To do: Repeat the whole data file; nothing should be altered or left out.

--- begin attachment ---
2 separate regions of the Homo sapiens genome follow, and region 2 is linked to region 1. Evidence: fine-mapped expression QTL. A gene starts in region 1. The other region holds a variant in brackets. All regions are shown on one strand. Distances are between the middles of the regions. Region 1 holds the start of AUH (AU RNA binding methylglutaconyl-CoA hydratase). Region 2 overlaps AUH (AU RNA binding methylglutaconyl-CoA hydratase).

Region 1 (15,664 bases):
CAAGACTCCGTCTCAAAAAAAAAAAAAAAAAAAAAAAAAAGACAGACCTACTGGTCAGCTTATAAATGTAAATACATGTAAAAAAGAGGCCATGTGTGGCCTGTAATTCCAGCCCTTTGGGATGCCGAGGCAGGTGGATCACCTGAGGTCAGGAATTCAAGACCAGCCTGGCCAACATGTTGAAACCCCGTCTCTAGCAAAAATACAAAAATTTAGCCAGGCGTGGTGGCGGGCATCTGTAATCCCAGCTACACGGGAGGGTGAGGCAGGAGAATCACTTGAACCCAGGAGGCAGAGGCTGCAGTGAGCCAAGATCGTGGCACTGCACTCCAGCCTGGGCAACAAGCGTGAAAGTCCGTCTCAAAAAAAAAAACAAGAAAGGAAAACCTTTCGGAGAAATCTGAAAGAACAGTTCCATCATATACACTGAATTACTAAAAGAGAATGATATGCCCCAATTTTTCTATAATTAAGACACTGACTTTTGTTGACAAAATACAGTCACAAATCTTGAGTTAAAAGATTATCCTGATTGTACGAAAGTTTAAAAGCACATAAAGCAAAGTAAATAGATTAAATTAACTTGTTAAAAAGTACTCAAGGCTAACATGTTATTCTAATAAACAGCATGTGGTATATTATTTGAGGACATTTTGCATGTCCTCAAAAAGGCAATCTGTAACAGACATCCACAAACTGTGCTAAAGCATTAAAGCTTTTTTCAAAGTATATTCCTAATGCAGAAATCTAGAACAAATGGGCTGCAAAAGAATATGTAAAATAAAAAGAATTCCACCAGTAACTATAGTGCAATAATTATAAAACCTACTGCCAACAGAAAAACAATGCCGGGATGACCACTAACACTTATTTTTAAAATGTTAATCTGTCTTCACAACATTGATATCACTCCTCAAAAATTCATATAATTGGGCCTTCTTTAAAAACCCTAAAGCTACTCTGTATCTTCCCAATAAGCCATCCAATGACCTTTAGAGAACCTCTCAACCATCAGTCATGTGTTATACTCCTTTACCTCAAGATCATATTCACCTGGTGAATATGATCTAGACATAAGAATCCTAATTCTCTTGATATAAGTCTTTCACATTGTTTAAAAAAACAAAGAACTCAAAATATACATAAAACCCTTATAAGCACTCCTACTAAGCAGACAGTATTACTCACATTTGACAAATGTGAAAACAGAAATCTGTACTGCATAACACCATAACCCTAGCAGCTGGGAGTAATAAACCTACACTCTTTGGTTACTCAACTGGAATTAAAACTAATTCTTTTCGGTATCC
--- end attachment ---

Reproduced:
2 separate regions of the Homo sapiens genome follow, and region 2 is linked to region 1. Evidence: fine-mapped expression QTL. A gene starts in region 1. The other region holds a variant in brackets. All regions are shown on one strand. Distances are between the middles of the regions. Region 1 holds the start of AUH (AU RNA binding methylglutaconyl-CoA hydratase). Region 2 overlaps AUH (AU RNA binding methylglutaconyl-CoA hydratase).

Region 1 (15,664 bases):
CAAGACTCCGTCTCAAAAAAAAAAAAAAAAAAAAAAAAAAGACAGACCTACTGGTCAGCTTATAAATGTAAATACATGTAAAAAAGAGGCCATGTGTGGCCTGTAATTCCAGCCCTTTGGGATGCCGAGGCAGGTGGATCACCTGAGGTCAGGAATTCAAGACCAGCCTGGCCAACATGTTGAAACCCCGTCTCTAGCAAAAATACAAAAATTTAGCCAGGCGTGGTGGCGGGCATCTGTAATCCCAGCTACACGGGAGGGTGAGGCAGGAGAATCACTTGAACCCAGGAGGCAGAGGCTGCAGTGAGCCAAGATCGTGGCACTGCACTCCAGCCTGGGCAACAAGCGTGAAAGTCCGTCTCAAAAAAAAAAACAAGAAAGGAAAACCTTTCGGAGAAATCTGAAAGAACAGTTCCATCATATACACTGAATTACTAAAAGAGAATGATATGCCCCAATTTTTCTATAATTAAGACACTGACTTTTGTTGACAAAATACAGTCACAAATCTTGAGTTAAAAGATTATCCTGATTGTACGAAAGTTTAAAAGCACATAAAGCAAAGTAAATAGATTAAATTAACTTGTTAAAAAGTACTCAAGGCTAACATGTTATTCTAATAAACAGCATGTGGTATATTATTTGAGGACATTTTGCATGTCCTCAAAAAGGCAATCTGTAACAGACATCCACAAACTGTGCTAAAGCATTAAAGCTTTTTTCAAAGTATATTCCTAATGCAGAAATCTAGAACAAATGGGCTGCAAAAGAATATGTAAAATAAAAAGAATTCCACCAGTAACTATAGTGCAATAATTATAAAACCTACTGCCAACAGAAAAACAATGCCGGGATGACCACTAACACTTATTTTTAAAATGTTAATCTGTCTTCACAACATTGATATCACTCCTCAAAAATTCATATAATTGGGCCTTCTTTAAAAACCCTAAAGCTACTCTGTATCTTCCCAATAAGCCATCCAATGACCTTTAGAGAACCTCTCAACCATCAGTCATGTGTTATACTCCTTTACCTCAAGATCATATTCACCTGGTGAATATGATCTAGACATAAGAATCCTAATTCTCTTGATATAAGTCTTTCACATTGTTTAAAAAAACAAAGAACTCAAAATATACATAAAACCCTTATAAGCACTCCTACTAAGCAGACAGTATTACTCACATTTGACAAATGTGAAAACAGAAATCTGTACTGCATAACACCATAACCCTAGCAGCTGGGAGTAATAAACCTACACTCTTTGGTTACTCAACTGGAATTAAAACTAATTCTTTTCGGTATCC